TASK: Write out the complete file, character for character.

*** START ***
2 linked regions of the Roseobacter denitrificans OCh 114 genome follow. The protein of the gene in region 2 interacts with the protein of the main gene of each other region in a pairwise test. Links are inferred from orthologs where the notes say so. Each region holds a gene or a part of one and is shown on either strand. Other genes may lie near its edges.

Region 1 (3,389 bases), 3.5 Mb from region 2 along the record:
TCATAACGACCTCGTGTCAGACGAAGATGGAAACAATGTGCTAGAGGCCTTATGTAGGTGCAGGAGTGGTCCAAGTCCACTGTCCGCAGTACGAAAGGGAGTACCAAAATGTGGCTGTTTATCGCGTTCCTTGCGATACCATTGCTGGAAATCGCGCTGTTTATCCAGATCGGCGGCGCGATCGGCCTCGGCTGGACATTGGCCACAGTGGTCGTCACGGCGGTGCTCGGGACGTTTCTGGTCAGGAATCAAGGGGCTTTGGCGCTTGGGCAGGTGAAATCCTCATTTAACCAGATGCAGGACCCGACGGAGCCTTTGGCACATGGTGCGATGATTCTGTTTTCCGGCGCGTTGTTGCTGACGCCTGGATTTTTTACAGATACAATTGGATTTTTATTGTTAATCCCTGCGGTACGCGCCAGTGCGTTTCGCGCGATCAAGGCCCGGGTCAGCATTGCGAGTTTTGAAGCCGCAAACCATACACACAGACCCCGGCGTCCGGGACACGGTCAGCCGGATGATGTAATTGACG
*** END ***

2 linked regions of the Roseobacter denitrificans OCh 114 genome follow. The protein of the gene in region 2 interacts with the protein of the main gene of each other region in a pairwise test. Links are inferred from orthologs where the notes say so. Each region holds a gene or a part of one and is shown on either strand. Other genes may lie near its edges.

Region 1 (3,389 bases), 3.5 Mb from region 2 along the record:
TCATAACGACCTCGTGTCAGACGAAGATGGAAACAATGTGCTAGAGGCCTTATGTAGGTGCAGGAGTGGTCCAAGTCCACTGTCCGCAGTACGAAAGGGAGTACCAAAATGTGGCTGTTTATCGCGTTCCTTGCGATACCATTGCTGGAAATCGCGCTGTTTATCCAGATCGGCGGCGCGATCGGCCTCGGCTGGACATTGGCCACAGTGGTCGTCACGGCGGTGCTCGGGACGTTTCTGGTCAGGAATCAAGGGGCTTTGGCGCTTGGGCAGGTGAAATCCTCATTTAACCAGATGCAGGACCCGACGGAGCCTTTGGCACATGGTGCGATGATTCTGTTTTCCGGCGCGTTGTTGCTGACGCCTGGATTTTTTACAGATACAATTGGATTTTTATTGTTAATCCCTGCGGTACGCGCCAGTGCGTTTCGCGCGATCAAGGCCCGGGTCAGCATTGCGAGTTTTGAAGCCGCAAACCATACACACAGACCCCGGCGTCCGGGACACGGTCAGCCGGATGATGTAATTGACG